LONDONThe Straits Times has reported that Singapore Airlines (SQ) will increase flights gradually, up to 15% of its total capacity, by the end of the year.

This is a fresh and positive announcement following the decision to cut 4,300 jobs in the airline due to the ongoing COVID-19 pandemic. The pandemic has hit SQ very hard, having gone from recording its first loss in its 48-year history to securing up to S$10bn in liquidity to remain afloat.

This has meant that as well as job cuts having to take place, the staff at the group have had to take unpaid leave as well, with the Singaporean Government doing all it can to support the sector too.

Photo: Francesco Cecchetti

Gradual Launches


The airline will begin to restart flights to Brunei (BWN, Fukuoka (FUK), Kathmandu (KTM), and Male (MLE) over the next three months, with the help of its subsidiary Silk Air (MI).

The carrier has also been very confident in terms of demand, with services to Bangkok (BKK) increasing to daily from December.

Daily flights to Melbourne (MEL) will be in place by November, going up to twice daily on most days by December. On top of this, frequencies will increase on services to Dhaka (DAC), Hong Kong (HKG), and Amsterdam (AMS), as part of the airline’s plan for a return to some level of normality.

Photo: James Field

More Cancellations on the Way


The airline regretted the announcement to customers that all other flights scheduled to run between this month all the way up to December have been canceled. However, by the end of November, SQ will be most of the way there in terms of its growth target of 15%, with an 11% target set for that time period.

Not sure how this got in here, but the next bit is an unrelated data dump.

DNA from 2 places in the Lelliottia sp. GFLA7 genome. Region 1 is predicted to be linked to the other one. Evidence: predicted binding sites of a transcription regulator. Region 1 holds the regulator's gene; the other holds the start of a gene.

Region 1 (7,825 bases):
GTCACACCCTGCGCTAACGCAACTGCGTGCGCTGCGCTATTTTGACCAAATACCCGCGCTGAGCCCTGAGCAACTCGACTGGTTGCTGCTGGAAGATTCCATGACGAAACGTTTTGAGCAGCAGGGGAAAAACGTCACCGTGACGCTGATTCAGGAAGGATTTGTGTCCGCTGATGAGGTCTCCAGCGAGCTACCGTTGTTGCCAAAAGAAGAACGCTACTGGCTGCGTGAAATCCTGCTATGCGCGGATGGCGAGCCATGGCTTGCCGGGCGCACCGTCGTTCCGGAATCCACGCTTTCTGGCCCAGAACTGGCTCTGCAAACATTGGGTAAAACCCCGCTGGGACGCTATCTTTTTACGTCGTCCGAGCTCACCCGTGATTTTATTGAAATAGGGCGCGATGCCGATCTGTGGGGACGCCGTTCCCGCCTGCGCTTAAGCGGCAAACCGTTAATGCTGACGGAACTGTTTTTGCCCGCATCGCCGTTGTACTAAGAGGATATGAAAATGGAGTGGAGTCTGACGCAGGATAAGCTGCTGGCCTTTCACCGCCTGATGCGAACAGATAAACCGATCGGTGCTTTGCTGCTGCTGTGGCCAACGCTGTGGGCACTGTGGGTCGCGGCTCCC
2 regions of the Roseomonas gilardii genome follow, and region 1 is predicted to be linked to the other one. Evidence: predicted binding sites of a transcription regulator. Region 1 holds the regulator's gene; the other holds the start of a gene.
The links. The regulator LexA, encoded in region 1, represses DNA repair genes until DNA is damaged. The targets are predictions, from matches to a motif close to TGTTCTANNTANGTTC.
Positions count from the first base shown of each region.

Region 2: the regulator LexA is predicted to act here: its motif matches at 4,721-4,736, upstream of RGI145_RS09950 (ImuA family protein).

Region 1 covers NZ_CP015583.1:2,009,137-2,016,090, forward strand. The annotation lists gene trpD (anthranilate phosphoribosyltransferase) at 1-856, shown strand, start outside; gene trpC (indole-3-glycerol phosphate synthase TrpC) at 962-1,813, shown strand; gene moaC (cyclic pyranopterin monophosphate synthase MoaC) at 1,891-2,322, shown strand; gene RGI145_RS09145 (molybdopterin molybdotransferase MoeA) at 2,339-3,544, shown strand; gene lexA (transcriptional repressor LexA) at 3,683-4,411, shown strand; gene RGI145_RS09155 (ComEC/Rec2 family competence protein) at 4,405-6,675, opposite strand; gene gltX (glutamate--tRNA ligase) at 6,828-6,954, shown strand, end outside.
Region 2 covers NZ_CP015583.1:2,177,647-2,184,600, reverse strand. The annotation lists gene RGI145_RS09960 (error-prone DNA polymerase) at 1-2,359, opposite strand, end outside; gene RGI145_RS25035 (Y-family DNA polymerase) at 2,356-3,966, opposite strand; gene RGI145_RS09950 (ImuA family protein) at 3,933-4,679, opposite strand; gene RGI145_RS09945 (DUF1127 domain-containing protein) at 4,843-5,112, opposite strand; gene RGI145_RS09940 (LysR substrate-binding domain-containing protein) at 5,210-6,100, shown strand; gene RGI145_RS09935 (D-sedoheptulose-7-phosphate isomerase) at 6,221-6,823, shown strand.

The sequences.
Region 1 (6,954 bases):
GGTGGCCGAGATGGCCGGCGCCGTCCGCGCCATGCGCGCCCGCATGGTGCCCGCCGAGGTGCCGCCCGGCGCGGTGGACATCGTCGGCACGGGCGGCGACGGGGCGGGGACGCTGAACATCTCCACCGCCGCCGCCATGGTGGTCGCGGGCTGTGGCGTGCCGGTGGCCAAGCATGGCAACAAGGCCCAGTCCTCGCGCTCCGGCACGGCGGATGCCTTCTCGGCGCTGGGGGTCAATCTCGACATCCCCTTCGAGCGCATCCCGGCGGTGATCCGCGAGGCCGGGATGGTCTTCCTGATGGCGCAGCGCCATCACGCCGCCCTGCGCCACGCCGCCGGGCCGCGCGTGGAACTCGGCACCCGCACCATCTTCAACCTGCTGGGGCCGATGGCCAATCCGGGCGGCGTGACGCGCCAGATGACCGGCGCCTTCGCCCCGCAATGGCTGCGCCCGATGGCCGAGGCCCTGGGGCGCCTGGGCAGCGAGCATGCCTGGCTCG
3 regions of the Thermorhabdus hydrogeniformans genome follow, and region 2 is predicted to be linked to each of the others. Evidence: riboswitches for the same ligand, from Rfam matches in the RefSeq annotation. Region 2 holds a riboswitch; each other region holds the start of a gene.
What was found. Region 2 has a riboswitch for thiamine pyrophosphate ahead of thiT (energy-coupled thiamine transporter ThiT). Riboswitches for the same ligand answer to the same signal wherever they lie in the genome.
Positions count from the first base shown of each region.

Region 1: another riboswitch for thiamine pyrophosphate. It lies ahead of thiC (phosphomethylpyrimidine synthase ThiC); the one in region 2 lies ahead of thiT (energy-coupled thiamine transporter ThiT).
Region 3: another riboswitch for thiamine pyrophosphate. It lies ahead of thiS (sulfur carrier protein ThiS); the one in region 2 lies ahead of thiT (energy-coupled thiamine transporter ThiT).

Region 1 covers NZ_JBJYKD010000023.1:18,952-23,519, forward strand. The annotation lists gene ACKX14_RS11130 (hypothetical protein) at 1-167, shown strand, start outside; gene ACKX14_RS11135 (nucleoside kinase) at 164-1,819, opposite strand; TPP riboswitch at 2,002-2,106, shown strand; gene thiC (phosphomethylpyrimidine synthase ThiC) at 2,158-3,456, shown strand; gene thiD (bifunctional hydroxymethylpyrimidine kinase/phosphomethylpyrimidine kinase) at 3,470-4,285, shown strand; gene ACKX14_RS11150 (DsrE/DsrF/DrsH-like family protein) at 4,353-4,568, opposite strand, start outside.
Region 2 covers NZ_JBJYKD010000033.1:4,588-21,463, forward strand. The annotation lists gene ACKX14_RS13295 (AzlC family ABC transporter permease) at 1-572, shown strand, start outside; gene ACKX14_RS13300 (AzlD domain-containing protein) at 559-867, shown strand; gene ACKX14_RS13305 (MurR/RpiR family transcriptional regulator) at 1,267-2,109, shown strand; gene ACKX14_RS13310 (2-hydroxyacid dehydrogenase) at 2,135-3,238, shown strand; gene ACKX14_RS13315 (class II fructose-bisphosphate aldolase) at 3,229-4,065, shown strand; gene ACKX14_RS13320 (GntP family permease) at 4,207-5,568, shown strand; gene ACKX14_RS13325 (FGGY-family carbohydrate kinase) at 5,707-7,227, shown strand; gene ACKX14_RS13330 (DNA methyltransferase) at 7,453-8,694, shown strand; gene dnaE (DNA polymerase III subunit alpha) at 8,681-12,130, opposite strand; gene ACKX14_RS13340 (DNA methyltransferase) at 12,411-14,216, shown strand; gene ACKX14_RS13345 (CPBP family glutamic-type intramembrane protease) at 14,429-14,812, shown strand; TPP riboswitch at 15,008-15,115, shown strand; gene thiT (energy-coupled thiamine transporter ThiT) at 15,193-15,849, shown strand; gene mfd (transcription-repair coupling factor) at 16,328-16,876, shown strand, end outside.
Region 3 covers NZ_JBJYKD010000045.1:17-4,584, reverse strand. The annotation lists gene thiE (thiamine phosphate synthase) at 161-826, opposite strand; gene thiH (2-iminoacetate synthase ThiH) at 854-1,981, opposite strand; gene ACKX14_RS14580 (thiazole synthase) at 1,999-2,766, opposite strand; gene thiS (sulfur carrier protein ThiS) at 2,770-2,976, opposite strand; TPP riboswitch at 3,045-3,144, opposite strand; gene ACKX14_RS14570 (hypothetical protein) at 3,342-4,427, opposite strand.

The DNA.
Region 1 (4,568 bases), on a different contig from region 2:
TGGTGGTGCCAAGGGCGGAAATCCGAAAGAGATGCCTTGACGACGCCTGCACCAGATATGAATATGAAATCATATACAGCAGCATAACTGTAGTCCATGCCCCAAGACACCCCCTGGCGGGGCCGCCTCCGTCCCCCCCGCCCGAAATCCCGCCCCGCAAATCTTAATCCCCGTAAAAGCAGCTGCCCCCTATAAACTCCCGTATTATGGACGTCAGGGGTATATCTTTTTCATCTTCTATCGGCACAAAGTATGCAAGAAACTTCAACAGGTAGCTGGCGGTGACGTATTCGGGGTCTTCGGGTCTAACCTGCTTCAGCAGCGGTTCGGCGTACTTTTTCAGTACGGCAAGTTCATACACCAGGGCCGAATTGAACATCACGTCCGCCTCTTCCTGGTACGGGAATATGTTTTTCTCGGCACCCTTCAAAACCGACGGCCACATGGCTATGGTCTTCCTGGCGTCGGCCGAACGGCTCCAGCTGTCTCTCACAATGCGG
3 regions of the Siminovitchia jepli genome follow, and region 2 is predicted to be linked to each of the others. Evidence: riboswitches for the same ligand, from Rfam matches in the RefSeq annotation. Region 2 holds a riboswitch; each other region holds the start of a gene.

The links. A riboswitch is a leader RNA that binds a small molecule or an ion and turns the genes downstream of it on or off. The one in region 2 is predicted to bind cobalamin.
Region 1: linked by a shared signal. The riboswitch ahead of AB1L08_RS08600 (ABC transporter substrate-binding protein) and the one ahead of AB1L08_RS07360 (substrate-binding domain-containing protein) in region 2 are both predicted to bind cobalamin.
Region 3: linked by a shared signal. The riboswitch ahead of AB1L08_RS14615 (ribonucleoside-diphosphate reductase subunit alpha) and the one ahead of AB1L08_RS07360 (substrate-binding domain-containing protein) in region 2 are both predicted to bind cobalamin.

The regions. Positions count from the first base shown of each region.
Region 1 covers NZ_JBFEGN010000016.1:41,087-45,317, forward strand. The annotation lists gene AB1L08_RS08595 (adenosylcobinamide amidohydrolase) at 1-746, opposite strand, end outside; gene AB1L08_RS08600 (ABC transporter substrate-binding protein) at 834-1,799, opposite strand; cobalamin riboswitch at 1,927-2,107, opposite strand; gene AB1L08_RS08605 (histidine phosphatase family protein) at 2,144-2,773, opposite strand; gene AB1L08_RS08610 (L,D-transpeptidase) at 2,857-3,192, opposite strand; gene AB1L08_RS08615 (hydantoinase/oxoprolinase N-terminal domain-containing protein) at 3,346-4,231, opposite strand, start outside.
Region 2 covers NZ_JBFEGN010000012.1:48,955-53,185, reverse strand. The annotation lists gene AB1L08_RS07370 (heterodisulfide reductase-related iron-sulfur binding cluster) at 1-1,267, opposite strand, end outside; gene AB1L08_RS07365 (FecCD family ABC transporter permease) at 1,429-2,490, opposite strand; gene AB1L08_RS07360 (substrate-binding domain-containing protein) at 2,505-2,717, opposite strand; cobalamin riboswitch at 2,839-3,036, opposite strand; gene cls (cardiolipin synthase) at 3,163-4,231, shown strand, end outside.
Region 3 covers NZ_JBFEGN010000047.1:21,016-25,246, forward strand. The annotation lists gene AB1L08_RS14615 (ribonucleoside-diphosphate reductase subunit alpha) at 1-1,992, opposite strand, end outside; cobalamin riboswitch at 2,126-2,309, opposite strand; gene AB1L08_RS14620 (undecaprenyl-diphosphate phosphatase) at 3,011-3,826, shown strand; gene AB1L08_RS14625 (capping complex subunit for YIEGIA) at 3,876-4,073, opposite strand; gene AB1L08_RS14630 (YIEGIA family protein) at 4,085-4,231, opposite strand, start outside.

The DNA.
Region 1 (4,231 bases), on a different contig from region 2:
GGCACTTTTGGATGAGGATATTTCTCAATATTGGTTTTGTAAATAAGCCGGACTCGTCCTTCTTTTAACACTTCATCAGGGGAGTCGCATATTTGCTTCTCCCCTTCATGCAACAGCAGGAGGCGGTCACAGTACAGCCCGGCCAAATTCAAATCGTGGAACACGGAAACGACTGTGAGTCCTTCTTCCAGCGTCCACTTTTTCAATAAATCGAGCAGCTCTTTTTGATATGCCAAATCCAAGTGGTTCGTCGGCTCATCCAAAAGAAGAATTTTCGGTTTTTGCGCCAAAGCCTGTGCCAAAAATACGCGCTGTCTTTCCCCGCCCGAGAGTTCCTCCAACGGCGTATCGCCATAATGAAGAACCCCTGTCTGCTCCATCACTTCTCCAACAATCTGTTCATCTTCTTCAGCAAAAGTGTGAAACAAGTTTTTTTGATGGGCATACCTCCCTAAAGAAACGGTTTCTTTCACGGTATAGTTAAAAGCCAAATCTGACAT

It has forecasted also that it will achieve 50% of its pre-COVID schedule by March 2021, showing the very slow and gradual restart to operations.

Photo: James Field

A Positively Strict Singapore


The Singaporean Government in recent times has taken very strictly, and arguably much-needed actions in order to protect the country. This has unfortunately been at the detriment to SQ.

Back in March, the airline announced it had cut capacity as well as grounded aircraft, before extending cancellations through to May this year. In June, the airline had announced plans to restart services to Auckland (AKL) and Christchurch (CHC) following some COVID-19 exemptions being added by Singapore and New Zealand.

Even with such strict rules in place, the airline was able to adapt to this and boosted its onboard health and safety measures as well as ensuring its financial solvency. For other carriers, such as Malindo Air (OD) and Japan Airlines (JL), there has been some sort of return to normality, with services resuming and returning.

Photo: Luca Flores

Clearer Road Ahead?


It remains clear that the Singaporean Government would not have allowed these route resumptions without having some element of confidence over the spread of the virus.

All eyes will now be on SQ and the government in order to determine how fast the spread of the virus will come back to the country as a result of such route resumptions. Eyes will also be on the carrier to see how quickly it will bounce back from this pandemic as well as seeing what the demand will be for such flights.


Featured Image: Singapore Airlines Airbus A350-900. Photo Credit: Luca Flores

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